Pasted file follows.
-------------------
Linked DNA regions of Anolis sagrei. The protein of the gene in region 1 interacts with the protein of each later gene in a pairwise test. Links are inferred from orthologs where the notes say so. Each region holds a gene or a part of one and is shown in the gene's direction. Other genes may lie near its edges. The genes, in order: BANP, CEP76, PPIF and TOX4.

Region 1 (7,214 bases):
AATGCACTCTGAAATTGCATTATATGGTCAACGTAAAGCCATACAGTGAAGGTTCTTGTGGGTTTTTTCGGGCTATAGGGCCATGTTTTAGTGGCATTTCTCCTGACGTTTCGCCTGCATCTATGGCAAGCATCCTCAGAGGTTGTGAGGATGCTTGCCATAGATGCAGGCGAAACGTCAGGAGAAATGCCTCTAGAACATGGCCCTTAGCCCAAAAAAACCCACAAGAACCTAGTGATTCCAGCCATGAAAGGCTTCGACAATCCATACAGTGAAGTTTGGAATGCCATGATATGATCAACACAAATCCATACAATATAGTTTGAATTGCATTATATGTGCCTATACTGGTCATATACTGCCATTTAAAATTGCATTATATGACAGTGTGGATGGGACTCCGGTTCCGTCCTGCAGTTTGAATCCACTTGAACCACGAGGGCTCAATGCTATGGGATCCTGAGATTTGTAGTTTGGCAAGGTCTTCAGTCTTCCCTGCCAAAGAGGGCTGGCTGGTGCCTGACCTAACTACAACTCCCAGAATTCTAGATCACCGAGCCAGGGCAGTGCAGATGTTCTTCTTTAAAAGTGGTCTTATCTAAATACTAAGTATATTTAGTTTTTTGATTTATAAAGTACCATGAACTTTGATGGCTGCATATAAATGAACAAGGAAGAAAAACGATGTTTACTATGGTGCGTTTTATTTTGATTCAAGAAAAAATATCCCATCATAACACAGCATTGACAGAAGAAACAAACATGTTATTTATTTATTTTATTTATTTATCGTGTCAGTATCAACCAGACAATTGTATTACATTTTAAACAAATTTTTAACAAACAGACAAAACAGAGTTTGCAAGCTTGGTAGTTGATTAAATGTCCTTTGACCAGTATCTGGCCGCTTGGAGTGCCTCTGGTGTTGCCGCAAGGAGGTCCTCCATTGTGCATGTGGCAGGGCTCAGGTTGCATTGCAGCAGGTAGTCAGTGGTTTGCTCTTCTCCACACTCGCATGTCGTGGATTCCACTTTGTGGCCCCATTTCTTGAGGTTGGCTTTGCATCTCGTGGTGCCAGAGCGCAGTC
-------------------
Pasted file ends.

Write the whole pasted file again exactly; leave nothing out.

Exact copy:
Linked DNA regions of Anolis sagrei. The protein of the gene in region 1 interacts with the protein of each later gene in a pairwise test. Links are inferred from orthologs where the notes say so. Each region holds a gene or a part of one and is shown in the gene's direction. Other genes may lie near its edges. The genes, in order: BANP, CEP76, PPIF and TOX4.

Region 1 (7,214 bases):
AATGCACTCTGAAATTGCATTATATGGTCAACGTAAAGCCATACAGTGAAGGTTCTTGTGGGTTTTTTCGGGCTATAGGGCCATGTTTTAGTGGCATTTCTCCTGACGTTTCGCCTGCATCTATGGCAAGCATCCTCAGAGGTTGTGAGGATGCTTGCCATAGATGCAGGCGAAACGTCAGGAGAAATGCCTCTAGAACATGGCCCTTAGCCCAAAAAAACCCACAAGAACCTAGTGATTCCAGCCATGAAAGGCTTCGACAATCCATACAGTGAAGTTTGGAATGCCATGATATGATCAACACAAATCCATACAATATAGTTTGAATTGCATTATATGTGCCTATACTGGTCATATACTGCCATTTAAAATTGCATTATATGACAGTGTGGATGGGACTCCGGTTCCGTCCTGCAGTTTGAATCCACTTGAACCACGAGGGCTCAATGCTATGGGATCCTGAGATTTGTAGTTTGGCAAGGTCTTCAGTCTTCCCTGCCAAAGAGGGCTGGCTGGTGCCTGACCTAACTACAACTCCCAGAATTCTAGATCACCGAGCCAGGGCAGTGCAGATGTTCTTCTTTAAAAGTGGTCTTATCTAAATACTAAGTATATTTAGTTTTTTGATTTATAAAGTACCATGAACTTTGATGGCTGCATATAAATGAACAAGGAAGAAAAACGATGTTTACTATGGTGCGTTTTATTTTGATTCAAGAAAAAATATCCCATCATAACACAGCATTGACAGAAGAAACAAACATGTTATTTATTTATTTTATTTATTTATCGTGTCAGTATCAACCAGACAATTGTATTACATTTTAAACAAATTTTTAACAAACAGACAAAACAGAGTTTGCAAGCTTGGTAGTTGATTAAATGTCCTTTGACCAGTATCTGGCCGCTTGGAGTGCCTCTGGTGTTGCCGCAAGGAGGTCCTCCATTGTGCATGTGGCAGGGCTCAGGTTGCATTGCAGCAGGTAGTCAGTGGTTTGCTCTTCTCCACACTCGCATGTCGTGGATTCCACTTTGTGGCCCCATTTCTTGAGGTTGGCTTTGCATCTCGTGGTGCCAGAGCGCAGTC